ETSU presents 2019 Distinguished Faculty Awards

Published 8:59 am Friday, August 30, 2019

JOHNSON CITY — East Tennessee State University bestowed its highest honors upon three professors today with the presentation of the 2019 Distinguished Faculty Awards for Teaching, Research and Service.

The winners were nominated and selected by their faculty peers. Each received a medallion, a plaque and $5,000 provided by the ETSU Foundation during the annual Faculty Convocation, which marks the beginning of the new academic year and fall semester.

The Distinguished Faculty Award in Teaching was presented to Dr. Lori Meier, an associate professor in the Department of Curriculum and Instruction in the Clemmer College.

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Prior to receiving this award, Meier twice received the Outstanding Faculty Award for Teaching within the Clemmer College (2015 and 2019), as well as the college’s Faculty Award for Diversity and the Excellence in Teaching Award from ETSU’s student chapter of the National Society of Leadership and Success in 2018.

“Dr. Meier has assisted in improving my teaching skills by providing input on teaching styles, assessment methods and motivational tools,” a colleague wrote in support of her nomination. “As she has challenged and mentored my teaching, I have come to admire Dr. Meier for personally modeling the teaching practices she is developing in her students. (She) utilizes innovative and enjoyable learning activities, such as geocaching field trips to teach social studies, science or geography courses. Further, Dr. Meier does not allow herself to become stagnant in teaching pedagogy, technology or assessment.”

Meier consistently receives high praise from students in their course evaluations. “She uses her time with students to make sure each student understands what she is trying to teach, and she teaches in a way that shows examples of how we should teach in the future,” one student wrote. Another wrote, “Dr. Meier uses innovative assignments and technology to help us look at the materials in a creative way.”

In 2018, Meier was selected by NASA’s Jet Propulsion Laboratory to serve as a Solar System Ambassador and used that volunteer outreach program position to support her teaching of undergraduate social studies and support a number of local schools and organizations as well as ETSU.

Within her department, Meier is the graduate program coordinator for the Master of Education in Elementary Education Program and interim coordinator of the Master of Education in Educational Technology Program. She has published numerous articles and presents regularly on innovative teaching practices at meetings of such professional associations as the American Educational Research Association, National Council for the Social Studies, American Association for Teaching Curriculum and more.

Meier, who earned her M.A.T. at ETSU, also holds a B.A. in English from Milligan College and a doctor of education degree in curriculum and instruction from the University of Central Florida. Before joining the ETSU faculty in 2008, she taught in elementary schools in Kingsport and Melbourne, Florida, and was a literacy trainer within the Brevard Public Schools system in Melbourne.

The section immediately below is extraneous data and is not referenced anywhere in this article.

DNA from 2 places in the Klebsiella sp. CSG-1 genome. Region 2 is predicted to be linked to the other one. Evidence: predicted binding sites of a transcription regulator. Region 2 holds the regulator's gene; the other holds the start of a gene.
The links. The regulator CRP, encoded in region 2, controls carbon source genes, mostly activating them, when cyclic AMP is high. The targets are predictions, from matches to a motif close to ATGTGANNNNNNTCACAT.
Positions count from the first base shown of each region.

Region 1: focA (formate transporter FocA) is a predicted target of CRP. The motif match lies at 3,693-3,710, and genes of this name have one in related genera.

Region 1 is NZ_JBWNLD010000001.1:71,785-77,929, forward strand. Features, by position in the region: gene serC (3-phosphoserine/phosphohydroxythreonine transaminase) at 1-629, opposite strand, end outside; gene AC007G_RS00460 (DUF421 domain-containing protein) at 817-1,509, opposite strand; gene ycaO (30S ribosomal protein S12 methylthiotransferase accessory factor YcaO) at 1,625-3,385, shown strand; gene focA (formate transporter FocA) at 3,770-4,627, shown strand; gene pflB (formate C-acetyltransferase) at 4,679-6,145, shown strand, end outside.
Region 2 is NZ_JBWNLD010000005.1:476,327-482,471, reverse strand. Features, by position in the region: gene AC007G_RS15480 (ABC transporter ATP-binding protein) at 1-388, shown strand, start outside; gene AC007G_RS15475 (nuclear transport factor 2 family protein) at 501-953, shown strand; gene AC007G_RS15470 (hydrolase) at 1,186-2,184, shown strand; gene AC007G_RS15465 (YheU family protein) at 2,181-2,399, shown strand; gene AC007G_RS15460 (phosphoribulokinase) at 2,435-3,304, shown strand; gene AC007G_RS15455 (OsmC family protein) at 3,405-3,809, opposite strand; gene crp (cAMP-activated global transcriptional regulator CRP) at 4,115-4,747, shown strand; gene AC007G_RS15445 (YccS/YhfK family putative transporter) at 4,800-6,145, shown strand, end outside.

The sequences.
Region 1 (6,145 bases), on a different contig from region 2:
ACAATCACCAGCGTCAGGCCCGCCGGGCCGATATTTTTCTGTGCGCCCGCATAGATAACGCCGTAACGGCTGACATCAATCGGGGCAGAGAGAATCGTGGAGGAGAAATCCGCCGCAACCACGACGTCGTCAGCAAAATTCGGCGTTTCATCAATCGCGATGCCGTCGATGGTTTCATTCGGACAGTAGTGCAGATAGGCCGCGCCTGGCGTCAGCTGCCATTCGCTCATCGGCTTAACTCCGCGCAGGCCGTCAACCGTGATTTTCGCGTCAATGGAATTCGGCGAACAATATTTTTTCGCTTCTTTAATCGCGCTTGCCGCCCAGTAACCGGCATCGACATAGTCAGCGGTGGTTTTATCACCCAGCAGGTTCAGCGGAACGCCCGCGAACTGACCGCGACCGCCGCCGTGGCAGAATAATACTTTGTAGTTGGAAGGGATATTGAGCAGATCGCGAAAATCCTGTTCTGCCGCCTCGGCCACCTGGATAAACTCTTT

The Distinguished Faculty Award in Research was presented to Dr. Alok Agrawal, professor in the ETSU Quillen College of Medicine’s Department of Biomedical Sciences.

Agrawal earned recognition for his 34 years of research related to C-reactive protein (CRP). His research has contributed immensely to the identification of possible new therapeutic approaches to treatment of pneumococcal infection, cardiovascular disease and rheumatoid arthritis.

“Dr. Agrawal’s contributions to research and towards the mission of the College of Medicine and East Tennessee State University are exemplary,” said Dr. Bill Block, dean of Quillen College of Medicine. “His work has received international attention.”

Agrawal’s CRP research at ETSU grew from research he had been conducting as a graduate student in India in the 1980s. Later, he continued the same research as a postdoctoral fellow at the University of Alabama at Birmingham and then as a research assistant professor at Case Western Reserve University. He joined ETSU’s faculty in 2002.

Agrawal received his first National Institutes of Health (NIH) RO1 grant funding in 2002, and since that time has received approximately $6 million in NIH funding to expand his CRP research.

“The strong support of Dr. Agrawal’s research by NIH funding demonstrates the significance of his findings, and his productivity and independence as a scientist as extramurally and expertly assisted by peer reviewers at the national level,” said Dr. Gregory Ordway, senior advisor to the dean for research and professor in the departments of Biomedical Sciences and Psychiatry and Behavioral Sciences at Quillen. “He is an outstanding scientist making major advances in research in cardiovascular medicine and immunology, and a highly respected educator.”